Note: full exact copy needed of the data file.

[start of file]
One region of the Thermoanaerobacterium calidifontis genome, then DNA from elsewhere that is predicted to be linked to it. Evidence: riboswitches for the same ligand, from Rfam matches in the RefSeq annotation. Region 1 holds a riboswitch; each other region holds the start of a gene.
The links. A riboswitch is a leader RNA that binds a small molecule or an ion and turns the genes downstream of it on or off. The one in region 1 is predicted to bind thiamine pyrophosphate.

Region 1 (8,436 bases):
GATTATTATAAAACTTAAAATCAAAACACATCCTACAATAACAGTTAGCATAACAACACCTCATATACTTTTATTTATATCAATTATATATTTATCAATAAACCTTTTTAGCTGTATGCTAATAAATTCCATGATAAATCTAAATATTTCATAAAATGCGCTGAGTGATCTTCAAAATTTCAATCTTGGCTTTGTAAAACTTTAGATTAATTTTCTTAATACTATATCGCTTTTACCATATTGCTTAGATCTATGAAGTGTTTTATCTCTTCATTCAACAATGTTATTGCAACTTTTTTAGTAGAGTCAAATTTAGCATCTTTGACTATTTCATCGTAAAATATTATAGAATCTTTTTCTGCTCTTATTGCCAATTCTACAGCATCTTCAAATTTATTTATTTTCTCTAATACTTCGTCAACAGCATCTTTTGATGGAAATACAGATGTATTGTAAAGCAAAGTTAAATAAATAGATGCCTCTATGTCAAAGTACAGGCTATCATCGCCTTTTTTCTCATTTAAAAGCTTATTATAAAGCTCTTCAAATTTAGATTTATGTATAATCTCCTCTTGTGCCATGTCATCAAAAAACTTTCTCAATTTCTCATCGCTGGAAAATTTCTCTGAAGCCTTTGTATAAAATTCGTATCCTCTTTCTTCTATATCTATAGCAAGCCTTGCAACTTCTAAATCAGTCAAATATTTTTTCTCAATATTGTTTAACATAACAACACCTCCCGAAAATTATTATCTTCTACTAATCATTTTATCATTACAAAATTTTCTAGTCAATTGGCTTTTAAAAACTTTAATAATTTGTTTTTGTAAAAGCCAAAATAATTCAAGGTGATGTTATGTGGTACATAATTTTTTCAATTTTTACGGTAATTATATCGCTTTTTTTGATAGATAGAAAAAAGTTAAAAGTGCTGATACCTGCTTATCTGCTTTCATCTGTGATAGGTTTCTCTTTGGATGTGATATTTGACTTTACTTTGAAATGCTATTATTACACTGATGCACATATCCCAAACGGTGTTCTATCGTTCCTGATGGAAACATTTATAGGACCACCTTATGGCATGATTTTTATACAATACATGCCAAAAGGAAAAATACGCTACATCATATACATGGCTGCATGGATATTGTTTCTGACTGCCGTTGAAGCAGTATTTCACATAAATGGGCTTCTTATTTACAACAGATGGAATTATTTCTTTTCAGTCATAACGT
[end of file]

One region of the Thermoanaerobacterium calidifontis genome, then DNA from elsewhere that is predicted to be linked to it. Evidence: riboswitches for the same ligand, from Rfam matches in the RefSeq annotation. Region 1 holds a riboswitch; each other region holds the start of a gene.
The links. A riboswitch is a leader RNA that binds a small molecule or an ion and turns the genes downstream of it on or off. The one in region 1 is predicted to bind thiamine pyrophosphate.

Region 1 (8,436 bases):
GATTATTATAAAACTTAAAATCAAAACACATCCTACAATAACAGTTAGCATAACAACACCTCATATACTTTTATTTATATCAATTATATATTTATCAATAAACCTTTTTAGCTGTATGCTAATAAATTCCATGATAAATCTAAATATTTCATAAAATGCGCTGAGTGATCTTCAAAATTTCAATCTTGGCTTTGTAAAACTTTAGATTAATTTTCTTAATACTATATCGCTTTTACCATATTGCTTAGATCTATGAAGTGTTTTATCTCTTCATTCAACAATGTTATTGCAACTTTTTTAGTAGAGTCAAATTTAGCATCTTTGACTATTTCATCGTAAAATATTATAGAATCTTTTTCTGCTCTTATTGCCAATTCTACAGCATCTTCAAATTTATTTATTTTCTCTAATACTTCGTCAACAGCATCTTTTGATGGAAATACAGATGTATTGTAAAGCAAAGTTAAATAAATAGATGCCTCTATGTCAAAGTACAGGCTATCATCGCCTTTTTTCTCATTTAAAAGCTTATTATAAAGCTCTTCAAATTTAGATTTATGTATAATCTCCTCTTGTGCCATGTCATCAAAAAACTTTCTCAATTTCTCATCGCTGGAAAATTTCTCTGAAGCCTTTGTATAAAATTCGTATCCTCTTTCTTCTATATCTATAGCAAGCCTTGCAACTTCTAAATCAGTCAAATATTTTTTCTCAATATTGTTTAACATAACAACACCTCCCGAAAATTATTATCTTCTACTAATCATTTTATCATTACAAAATTTTCTAGTCAATTGGCTTTTAAAAACTTTAATAATTTGTTTTTGTAAAAGCCAAAATAATTCAAGGTGATGTTATGTGGTACATAATTTTTTCAATTTTTACGGTAATTATATCGCTTTTTTTGATAGATAGAAAAAAGTTAAAAGTGCTGATACCTGCTTATCTGCTTTCATCTGTGATAGGTTTCTCTTTGGATGTGATATTTGACTTTACTTTGAAATGCTATTATTACACTGATGCACATATCCCAAACGGTGTTCTATCGTTCCTGATGGAAACATTTATAGGACCACCTTATGGCATGATTTTTATACAATACATGCCAAAAGGAAAAATACGCTACATCATATACATGGCTGCATGGATATTGTTTCTGACTGCCGTTGAAGCAGTATTTCACATAAATGGGCTTCTTATTTACAACAGATGGAATTATTTCTTTTCAGTCATAACGT